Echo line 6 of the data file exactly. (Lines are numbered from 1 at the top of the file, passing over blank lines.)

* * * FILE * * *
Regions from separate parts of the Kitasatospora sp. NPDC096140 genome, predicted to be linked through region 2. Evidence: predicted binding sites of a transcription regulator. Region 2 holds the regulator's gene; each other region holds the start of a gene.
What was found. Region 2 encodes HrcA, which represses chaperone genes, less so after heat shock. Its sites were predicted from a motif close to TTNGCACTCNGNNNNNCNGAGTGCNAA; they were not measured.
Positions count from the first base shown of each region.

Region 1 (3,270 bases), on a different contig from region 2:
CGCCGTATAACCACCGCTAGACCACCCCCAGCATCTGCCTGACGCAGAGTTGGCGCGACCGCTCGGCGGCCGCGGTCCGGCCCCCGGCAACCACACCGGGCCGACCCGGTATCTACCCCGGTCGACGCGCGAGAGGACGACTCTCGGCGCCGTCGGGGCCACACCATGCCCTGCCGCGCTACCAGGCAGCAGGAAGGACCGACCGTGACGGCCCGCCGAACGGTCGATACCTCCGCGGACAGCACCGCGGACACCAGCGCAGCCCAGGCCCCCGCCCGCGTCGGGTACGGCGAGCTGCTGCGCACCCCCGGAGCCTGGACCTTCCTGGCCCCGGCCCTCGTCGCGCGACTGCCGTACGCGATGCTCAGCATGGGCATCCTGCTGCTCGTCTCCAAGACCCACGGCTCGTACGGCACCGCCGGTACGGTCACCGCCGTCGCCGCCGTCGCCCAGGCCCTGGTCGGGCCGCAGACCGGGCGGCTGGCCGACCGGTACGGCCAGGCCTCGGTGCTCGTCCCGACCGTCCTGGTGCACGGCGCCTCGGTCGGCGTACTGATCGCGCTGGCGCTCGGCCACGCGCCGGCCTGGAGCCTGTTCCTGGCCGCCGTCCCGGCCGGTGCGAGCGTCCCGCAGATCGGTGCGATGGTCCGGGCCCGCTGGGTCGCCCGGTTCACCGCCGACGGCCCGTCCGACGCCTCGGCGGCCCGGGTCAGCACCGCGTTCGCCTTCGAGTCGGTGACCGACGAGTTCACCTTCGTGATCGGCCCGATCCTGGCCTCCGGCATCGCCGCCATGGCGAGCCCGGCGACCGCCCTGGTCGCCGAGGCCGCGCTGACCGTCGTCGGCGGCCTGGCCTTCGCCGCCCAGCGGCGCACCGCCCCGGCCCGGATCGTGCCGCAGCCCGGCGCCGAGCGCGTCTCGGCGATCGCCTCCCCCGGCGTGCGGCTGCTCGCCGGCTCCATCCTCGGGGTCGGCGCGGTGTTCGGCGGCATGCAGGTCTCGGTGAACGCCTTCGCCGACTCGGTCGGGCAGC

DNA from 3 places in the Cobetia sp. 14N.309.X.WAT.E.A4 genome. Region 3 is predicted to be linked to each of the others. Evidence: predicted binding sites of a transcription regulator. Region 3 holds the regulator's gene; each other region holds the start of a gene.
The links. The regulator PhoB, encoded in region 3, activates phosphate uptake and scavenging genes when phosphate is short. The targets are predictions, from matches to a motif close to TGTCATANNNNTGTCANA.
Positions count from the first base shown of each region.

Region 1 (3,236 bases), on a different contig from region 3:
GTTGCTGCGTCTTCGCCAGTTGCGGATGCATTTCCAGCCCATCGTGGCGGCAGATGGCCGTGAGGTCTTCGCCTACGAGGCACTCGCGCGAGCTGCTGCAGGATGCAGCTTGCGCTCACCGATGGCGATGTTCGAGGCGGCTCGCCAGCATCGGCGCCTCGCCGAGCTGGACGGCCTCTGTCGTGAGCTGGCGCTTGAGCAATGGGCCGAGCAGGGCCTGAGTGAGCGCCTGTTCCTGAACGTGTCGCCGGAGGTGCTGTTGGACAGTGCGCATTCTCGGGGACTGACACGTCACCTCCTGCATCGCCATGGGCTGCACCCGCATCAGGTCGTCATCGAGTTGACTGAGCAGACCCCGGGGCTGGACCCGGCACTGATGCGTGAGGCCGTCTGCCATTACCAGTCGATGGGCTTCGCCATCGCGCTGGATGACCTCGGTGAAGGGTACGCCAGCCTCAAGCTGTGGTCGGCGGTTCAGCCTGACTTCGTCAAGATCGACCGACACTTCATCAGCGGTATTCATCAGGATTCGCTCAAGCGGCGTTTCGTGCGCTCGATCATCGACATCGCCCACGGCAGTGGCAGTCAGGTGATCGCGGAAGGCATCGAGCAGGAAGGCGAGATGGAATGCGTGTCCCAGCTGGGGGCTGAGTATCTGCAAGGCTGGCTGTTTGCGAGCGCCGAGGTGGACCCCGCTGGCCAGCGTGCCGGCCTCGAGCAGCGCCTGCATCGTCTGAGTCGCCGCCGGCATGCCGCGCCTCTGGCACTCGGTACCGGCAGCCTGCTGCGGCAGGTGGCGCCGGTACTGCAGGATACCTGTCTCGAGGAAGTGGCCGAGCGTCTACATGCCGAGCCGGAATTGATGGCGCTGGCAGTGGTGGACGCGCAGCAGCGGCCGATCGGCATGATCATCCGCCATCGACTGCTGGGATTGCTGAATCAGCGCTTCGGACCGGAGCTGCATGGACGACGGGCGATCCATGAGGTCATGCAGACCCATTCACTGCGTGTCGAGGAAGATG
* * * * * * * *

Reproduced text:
DNA from 3 places in the Cobetia sp. 14N.309.X.WAT.E.A4 genome. Region 3 is predicted to be linked to each of the others. Evidence: predicted binding sites of a transcription regulator. Region 3 holds the regulator's gene; each other region holds the start of a gene.